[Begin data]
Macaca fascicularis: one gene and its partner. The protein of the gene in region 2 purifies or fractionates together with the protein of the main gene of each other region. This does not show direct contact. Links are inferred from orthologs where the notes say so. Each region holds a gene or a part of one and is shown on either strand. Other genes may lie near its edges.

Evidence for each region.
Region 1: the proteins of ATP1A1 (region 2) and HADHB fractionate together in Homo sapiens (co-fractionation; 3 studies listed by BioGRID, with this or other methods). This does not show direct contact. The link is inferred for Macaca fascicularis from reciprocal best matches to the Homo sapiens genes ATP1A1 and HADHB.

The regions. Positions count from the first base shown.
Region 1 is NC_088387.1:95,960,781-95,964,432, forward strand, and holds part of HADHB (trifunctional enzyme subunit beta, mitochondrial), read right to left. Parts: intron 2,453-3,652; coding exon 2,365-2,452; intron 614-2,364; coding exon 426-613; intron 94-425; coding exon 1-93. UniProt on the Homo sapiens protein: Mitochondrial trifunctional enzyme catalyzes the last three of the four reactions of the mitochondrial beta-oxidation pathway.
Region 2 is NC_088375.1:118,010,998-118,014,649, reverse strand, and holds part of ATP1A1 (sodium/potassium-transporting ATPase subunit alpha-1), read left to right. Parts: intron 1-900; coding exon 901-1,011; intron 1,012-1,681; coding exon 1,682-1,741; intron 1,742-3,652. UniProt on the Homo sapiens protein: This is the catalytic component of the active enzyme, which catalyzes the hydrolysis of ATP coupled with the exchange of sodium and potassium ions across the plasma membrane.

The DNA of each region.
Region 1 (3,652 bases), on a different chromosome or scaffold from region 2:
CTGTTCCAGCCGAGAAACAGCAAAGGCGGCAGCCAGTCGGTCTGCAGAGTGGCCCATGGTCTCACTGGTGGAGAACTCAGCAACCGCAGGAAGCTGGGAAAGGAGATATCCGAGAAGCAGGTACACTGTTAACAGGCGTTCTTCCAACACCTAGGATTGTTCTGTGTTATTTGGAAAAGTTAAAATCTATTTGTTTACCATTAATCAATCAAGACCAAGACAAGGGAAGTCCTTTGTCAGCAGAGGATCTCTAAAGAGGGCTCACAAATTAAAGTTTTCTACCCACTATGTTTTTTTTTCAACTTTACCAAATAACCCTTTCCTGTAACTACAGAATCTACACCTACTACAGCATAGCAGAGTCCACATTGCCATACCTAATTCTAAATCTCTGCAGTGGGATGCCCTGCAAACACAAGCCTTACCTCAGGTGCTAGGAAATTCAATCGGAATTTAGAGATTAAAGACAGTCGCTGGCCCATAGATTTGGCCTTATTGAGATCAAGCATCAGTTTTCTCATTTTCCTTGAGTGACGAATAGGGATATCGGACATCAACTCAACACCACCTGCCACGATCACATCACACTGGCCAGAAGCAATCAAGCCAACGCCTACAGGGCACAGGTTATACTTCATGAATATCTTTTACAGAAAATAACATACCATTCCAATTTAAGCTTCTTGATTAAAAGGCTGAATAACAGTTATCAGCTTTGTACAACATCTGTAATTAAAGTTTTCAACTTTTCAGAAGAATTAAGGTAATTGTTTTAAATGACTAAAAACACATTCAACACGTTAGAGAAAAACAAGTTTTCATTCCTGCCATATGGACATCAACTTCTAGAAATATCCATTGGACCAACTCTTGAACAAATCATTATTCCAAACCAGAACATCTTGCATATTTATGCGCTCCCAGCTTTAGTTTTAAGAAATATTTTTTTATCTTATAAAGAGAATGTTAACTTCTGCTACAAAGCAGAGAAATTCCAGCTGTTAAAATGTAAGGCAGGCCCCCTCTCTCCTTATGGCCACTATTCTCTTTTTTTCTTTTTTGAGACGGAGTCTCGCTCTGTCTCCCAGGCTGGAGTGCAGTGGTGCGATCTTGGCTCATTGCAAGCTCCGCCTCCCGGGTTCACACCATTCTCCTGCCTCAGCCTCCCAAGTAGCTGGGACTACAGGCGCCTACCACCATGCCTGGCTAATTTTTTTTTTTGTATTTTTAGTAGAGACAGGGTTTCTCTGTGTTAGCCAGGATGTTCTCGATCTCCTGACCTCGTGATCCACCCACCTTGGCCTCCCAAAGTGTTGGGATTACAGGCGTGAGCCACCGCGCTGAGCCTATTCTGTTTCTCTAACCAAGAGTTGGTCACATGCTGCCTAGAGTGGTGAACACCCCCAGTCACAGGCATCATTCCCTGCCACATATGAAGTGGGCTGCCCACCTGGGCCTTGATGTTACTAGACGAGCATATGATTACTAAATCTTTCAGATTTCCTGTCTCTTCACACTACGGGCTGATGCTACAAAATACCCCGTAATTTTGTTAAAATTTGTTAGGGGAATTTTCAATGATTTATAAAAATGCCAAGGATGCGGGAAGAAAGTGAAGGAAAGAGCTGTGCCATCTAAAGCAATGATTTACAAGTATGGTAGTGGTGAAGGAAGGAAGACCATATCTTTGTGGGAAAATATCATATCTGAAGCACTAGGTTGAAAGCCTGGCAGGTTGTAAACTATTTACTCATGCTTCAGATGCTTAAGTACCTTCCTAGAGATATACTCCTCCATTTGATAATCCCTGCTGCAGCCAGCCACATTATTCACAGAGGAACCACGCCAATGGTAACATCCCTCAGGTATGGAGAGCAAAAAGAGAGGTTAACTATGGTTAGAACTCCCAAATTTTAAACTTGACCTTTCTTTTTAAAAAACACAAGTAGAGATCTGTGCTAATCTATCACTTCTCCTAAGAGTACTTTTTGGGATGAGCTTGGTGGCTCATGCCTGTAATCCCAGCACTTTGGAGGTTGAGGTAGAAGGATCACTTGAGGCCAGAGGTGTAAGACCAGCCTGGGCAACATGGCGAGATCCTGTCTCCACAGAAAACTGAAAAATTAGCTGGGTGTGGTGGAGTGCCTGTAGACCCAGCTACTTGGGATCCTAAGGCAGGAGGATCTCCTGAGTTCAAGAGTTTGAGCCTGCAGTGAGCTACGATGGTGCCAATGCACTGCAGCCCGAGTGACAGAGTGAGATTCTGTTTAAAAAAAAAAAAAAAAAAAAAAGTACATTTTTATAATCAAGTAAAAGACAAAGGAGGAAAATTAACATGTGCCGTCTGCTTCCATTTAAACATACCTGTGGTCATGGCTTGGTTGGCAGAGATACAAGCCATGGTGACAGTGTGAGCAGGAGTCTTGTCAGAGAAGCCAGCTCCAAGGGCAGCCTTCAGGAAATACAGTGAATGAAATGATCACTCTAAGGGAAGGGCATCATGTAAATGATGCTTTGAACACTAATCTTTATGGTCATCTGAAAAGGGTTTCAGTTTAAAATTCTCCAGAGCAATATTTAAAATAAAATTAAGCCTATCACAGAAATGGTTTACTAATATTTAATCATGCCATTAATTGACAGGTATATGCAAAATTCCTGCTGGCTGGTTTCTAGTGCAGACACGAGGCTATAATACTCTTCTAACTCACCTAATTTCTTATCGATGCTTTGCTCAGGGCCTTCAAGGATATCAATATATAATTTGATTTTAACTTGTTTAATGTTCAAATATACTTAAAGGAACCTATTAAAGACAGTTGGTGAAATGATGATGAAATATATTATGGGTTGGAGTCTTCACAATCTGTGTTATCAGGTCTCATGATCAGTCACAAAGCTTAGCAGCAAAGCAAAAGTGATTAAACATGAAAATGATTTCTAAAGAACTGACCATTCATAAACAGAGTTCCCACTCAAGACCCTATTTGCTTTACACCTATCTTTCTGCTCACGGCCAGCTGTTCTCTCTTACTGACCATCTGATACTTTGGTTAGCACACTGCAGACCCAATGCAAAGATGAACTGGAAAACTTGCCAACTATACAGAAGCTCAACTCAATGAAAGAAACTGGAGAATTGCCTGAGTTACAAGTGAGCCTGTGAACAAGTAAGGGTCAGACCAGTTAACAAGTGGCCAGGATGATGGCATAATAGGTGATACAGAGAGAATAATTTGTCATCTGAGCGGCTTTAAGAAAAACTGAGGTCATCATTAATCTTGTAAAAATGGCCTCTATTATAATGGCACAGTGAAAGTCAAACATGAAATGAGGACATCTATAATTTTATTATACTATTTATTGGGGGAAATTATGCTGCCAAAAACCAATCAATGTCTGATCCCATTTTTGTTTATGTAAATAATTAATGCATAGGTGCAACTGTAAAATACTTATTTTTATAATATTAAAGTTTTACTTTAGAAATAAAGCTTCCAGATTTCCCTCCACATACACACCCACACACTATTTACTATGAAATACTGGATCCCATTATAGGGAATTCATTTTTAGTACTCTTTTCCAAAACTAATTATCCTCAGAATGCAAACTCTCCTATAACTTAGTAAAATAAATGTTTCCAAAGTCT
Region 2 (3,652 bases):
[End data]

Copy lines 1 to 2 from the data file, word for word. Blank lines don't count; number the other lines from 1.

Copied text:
Macaca fascicularis: one gene and its partner. The protein of the gene in region 2 purifies or fractionates together with the protein of the main gene of each other region. This does not show direct contact. Links are inferred from orthologs where the notes say so. Each region holds a gene or a part of one and is shown on either strand. Other genes may lie near its edges.

Evidence for each region.